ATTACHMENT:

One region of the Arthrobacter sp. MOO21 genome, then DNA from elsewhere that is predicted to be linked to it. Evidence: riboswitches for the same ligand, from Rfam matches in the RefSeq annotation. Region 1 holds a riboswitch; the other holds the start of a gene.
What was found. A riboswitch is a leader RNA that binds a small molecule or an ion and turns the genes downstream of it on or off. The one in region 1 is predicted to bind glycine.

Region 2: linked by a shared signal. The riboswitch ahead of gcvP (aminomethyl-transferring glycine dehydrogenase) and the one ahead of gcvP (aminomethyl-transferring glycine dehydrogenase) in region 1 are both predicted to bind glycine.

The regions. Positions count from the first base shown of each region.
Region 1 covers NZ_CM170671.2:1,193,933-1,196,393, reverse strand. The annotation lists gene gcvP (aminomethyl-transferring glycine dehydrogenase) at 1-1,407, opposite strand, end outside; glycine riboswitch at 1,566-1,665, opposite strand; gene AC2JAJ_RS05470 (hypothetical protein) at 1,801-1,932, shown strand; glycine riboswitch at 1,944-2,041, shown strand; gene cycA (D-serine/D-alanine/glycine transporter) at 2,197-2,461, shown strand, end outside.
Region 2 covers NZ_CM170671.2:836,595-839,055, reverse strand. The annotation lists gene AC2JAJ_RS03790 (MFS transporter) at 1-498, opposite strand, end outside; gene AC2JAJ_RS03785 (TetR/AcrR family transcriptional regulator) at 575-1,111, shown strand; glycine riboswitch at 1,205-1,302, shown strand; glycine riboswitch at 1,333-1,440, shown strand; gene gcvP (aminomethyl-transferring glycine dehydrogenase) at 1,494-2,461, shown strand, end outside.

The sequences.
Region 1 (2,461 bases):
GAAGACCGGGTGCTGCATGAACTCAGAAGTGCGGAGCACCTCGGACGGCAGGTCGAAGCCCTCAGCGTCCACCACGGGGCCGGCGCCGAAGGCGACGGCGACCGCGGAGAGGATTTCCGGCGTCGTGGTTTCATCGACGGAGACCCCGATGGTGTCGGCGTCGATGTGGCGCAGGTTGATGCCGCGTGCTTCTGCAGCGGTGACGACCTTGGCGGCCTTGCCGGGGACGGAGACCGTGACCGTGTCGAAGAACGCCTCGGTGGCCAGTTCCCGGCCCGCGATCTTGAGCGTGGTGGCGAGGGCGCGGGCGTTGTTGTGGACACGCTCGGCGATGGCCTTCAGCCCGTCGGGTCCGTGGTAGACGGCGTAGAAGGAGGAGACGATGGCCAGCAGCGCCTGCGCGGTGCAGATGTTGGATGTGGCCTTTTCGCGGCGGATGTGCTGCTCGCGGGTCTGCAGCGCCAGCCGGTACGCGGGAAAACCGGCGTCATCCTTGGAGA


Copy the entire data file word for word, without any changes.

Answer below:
One region of the Arthrobacter sp. MOO21 genome, then DNA from elsewhere that is predicted to be linked to it. Evidence: riboswitches for the same ligand, from Rfam matches in the RefSeq annotation. Region 1 holds a riboswitch; the other holds the start of a gene.
What was found. A riboswitch is a leader RNA that binds a small molecule or an ion and turns the genes downstream of it on or off. The one in region 1 is predicted to bind glycine.

Region 2: linked by a shared signal. The riboswitch ahead of gcvP (aminomethyl-transferring glycine dehydrogenase) and the one ahead of gcvP (aminomethyl-transferring glycine dehydrogenase) in region 1 are both predicted to bind glycine.

The regions. Positions count from the first base shown of each region.
Region 1 covers NZ_CM170671.2:1,193,933-1,196,393, reverse strand. The annotation lists gene gcvP (aminomethyl-transferring glycine dehydrogenase) at 1-1,407, opposite strand, end outside; glycine riboswitch at 1,566-1,665, opposite strand; gene AC2JAJ_RS05470 (hypothetical protein) at 1,801-1,932, shown strand; glycine riboswitch at 1,944-2,041, shown strand; gene cycA (D-serine/D-alanine/glycine transporter) at 2,197-2,461, shown strand, end outside.
Region 2 covers NZ_CM170671.2:836,595-839,055, reverse strand. The annotation lists gene AC2JAJ_RS03790 (MFS transporter) at 1-498, opposite strand, end outside; gene AC2JAJ_RS03785 (TetR/AcrR family transcriptional regulator) at 575-1,111, shown strand; glycine riboswitch at 1,205-1,302, shown strand; glycine riboswitch at 1,333-1,440, shown strand; gene gcvP (aminomethyl-transferring glycine dehydrogenase) at 1,494-2,461, shown strand, end outside.

The sequences.
Region 1 (2,461 bases):
GAAGACCGGGTGCTGCATGAACTCAGAAGTGCGGAGCACCTCGGACGGCAGGTCGAAGCCCTCAGCGTCCACCACGGGGCCGGCGCCGAAGGCGACGGCGACCGCGGAGAGGATTTCCGGCGTCGTGGTTTCATCGACGGAGACCCCGATGGTGTCGGCGTCGATGTGGCGCAGGTTGATGCCGCGTGCTTCTGCAGCGGTGACGACCTTGGCGGCCTTGCCGGGGACGGAGACCGTGACCGTGTCGAAGAACGCCTCGGTGGCCAGTTCCCGGCCCGCGATCTTGAGCGTGGTGGCGAGGGCGCGGGCGTTGTTGTGGACACGCTCGGCGATGGCCTTCAGCCCGTCGGGTCCGTGGTAGACGGCGTAGAAGGAGGAGACGATGGCCAGCAGCGCCTGCGCGGTGCAGATGTTGGATGTGGCCTTTTCGCGGCGGATGTGCTGCTCGCGGGTCTGCAGCGCCAGCCGGTACGCGGGAAAACCGGCGTCATCCTTGGAGA